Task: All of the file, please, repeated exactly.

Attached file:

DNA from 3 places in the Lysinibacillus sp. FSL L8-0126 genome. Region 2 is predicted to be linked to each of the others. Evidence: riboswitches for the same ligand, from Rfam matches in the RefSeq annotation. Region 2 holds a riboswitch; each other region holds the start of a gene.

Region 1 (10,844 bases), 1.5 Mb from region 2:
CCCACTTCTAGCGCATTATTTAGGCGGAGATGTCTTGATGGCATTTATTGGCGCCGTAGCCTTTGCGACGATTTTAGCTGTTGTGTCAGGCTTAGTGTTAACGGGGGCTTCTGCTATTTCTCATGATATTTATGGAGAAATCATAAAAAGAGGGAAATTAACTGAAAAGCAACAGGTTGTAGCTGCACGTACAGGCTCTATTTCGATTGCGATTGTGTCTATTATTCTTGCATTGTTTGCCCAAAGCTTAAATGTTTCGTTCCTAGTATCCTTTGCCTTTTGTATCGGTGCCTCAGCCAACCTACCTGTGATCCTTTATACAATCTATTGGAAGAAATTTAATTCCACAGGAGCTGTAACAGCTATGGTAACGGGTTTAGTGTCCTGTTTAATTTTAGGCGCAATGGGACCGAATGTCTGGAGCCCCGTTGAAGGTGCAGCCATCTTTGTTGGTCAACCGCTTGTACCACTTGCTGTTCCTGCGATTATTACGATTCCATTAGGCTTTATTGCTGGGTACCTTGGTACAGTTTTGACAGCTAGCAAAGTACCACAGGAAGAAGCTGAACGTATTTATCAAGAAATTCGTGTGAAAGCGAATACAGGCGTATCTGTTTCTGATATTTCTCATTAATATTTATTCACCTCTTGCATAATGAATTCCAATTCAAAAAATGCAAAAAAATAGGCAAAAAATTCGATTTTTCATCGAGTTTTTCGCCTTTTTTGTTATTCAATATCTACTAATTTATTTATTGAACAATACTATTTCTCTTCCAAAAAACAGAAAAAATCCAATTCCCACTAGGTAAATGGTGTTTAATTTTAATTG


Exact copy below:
DNA from 3 places in the Lysinibacillus sp. FSL L8-0126 genome. Region 2 is predicted to be linked to each of the others. Evidence: riboswitches for the same ligand, from Rfam matches in the RefSeq annotation. Region 2 holds a riboswitch; each other region holds the start of a gene.

Region 1 (10,844 bases), 1.5 Mb from region 2:
CCCACTTCTAGCGCATTATTTAGGCGGAGATGTCTTGATGGCATTTATTGGCGCCGTAGCCTTTGCGACGATTTTAGCTGTTGTGTCAGGCTTAGTGTTAACGGGGGCTTCTGCTATTTCTCATGATATTTATGGAGAAATCATAAAAAGAGGGAAATTAACTGAAAAGCAACAGGTTGTAGCTGCACGTACAGGCTCTATTTCGATTGCGATTGTGTCTATTATTCTTGCATTGTTTGCCCAAAGCTTAAATGTTTCGTTCCTAGTATCCTTTGCCTTTTGTATCGGTGCCTCAGCCAACCTACCTGTGATCCTTTATACAATCTATTGGAAGAAATTTAATTCCACAGGAGCTGTAACAGCTATGGTAACGGGTTTAGTGTCCTGTTTAATTTTAGGCGCAATGGGACCGAATGTCTGGAGCCCCGTTGAAGGTGCAGCCATCTTTGTTGGTCAACCGCTTGTACCACTTGCTGTTCCTGCGATTATTACGATTCCATTAGGCTTTATTGCTGGGTACCTTGGTACAGTTTTGACAGCTAGCAAAGTACCACAGGAAGAAGCTGAACGTATTTATCAAGAAATTCGTGTGAAAGCGAATACAGGCGTATCTGTTTCTGATATTTCTCATTAATATTTATTCACCTCTTGCATAATGAATTCCAATTCAAAAAATGCAAAAAAATAGGCAAAAAATTCGATTTTTCATCGAGTTTTTCGCCTTTTTTGTTATTCAATATCTACTAATTTATTTATTGAACAATACTATTTCTCTTCCAAAAAACAGAAAAAATCCAATTCCCACTAGGTAAATGGTGTTTAATTTTAATTG